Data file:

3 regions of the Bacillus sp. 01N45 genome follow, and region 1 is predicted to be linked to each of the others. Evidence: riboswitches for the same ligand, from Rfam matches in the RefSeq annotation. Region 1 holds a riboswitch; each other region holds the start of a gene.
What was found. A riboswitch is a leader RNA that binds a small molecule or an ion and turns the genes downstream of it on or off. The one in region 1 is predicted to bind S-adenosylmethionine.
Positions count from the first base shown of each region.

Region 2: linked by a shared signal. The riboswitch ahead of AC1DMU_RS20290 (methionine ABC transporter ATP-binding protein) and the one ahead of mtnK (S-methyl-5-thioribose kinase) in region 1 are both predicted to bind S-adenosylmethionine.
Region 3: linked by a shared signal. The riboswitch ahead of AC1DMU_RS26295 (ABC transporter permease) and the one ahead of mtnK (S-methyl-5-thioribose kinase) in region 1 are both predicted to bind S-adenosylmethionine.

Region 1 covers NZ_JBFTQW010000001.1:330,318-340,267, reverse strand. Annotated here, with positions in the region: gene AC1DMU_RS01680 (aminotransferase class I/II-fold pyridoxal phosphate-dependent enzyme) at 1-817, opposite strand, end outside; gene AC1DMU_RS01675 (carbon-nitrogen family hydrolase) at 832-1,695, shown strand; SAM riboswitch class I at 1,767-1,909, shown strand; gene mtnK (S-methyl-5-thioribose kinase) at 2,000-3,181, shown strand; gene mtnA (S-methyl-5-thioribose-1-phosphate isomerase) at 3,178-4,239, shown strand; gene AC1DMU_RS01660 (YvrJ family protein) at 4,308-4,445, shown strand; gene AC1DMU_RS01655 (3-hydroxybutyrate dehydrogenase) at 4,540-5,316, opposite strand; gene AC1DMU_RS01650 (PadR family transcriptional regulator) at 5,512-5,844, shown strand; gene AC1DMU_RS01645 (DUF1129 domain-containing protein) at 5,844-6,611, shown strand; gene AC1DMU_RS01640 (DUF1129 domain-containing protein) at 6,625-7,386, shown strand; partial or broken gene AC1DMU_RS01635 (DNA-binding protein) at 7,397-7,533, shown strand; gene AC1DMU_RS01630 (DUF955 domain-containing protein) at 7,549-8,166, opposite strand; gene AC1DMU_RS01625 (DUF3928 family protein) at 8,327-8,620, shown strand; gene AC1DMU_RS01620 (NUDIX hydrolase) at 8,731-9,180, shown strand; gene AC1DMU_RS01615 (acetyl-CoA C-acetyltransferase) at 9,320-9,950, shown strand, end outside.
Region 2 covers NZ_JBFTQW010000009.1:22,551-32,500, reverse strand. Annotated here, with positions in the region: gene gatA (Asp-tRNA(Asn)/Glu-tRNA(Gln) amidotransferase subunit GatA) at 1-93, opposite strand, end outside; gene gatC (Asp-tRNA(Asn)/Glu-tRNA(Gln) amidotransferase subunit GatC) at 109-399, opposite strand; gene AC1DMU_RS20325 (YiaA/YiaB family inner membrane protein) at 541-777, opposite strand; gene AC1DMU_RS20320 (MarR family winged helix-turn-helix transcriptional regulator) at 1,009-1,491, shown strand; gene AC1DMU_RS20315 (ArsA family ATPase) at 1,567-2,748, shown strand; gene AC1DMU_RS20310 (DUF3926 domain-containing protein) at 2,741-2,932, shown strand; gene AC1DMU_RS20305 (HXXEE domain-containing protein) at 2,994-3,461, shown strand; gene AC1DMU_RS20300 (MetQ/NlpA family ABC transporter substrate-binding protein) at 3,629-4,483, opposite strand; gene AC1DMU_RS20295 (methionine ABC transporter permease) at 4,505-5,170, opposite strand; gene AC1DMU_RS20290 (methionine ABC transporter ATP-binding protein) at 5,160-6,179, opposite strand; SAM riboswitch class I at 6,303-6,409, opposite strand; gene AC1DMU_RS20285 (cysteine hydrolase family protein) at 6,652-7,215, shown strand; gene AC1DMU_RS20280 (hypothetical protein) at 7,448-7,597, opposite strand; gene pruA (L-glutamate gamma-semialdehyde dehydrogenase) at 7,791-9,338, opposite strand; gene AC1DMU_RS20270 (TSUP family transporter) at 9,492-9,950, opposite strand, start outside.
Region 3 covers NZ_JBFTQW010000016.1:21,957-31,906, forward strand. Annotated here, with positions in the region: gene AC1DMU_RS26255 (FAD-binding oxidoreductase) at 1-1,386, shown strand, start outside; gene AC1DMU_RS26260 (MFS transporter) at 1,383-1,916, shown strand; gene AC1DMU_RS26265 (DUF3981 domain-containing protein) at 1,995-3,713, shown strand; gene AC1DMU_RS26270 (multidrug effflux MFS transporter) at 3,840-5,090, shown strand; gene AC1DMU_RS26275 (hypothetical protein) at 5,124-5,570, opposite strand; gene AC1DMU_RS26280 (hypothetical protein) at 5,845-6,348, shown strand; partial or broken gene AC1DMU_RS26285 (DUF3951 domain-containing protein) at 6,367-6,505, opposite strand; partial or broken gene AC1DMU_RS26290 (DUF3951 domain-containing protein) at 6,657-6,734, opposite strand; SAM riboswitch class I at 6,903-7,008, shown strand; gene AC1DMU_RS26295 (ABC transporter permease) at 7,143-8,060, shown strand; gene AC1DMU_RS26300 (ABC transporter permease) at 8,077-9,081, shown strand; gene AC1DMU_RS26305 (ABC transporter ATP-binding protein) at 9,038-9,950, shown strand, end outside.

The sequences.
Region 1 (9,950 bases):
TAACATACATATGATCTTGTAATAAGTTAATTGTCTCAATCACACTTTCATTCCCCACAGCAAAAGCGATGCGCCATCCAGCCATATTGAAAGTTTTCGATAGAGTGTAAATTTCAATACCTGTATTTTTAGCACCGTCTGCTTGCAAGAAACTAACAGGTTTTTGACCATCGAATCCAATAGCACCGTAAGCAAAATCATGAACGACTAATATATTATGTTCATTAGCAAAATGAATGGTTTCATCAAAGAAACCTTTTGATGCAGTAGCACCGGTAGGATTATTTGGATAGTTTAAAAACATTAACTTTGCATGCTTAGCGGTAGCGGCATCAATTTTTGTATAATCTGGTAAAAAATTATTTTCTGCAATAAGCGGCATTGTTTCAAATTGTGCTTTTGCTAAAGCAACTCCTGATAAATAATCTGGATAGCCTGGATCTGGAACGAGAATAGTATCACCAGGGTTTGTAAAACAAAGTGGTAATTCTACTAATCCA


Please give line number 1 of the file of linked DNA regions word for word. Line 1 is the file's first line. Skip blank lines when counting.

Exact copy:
3 regions of the Bacillus sp. 01N45 genome follow, and region 1 is predicted to be linked to each of the others. Evidence: riboswitches for the same ligand, from Rfam matches in the RefSeq annotation. Region 1 holds a riboswitch; each other region holds the start of a gene.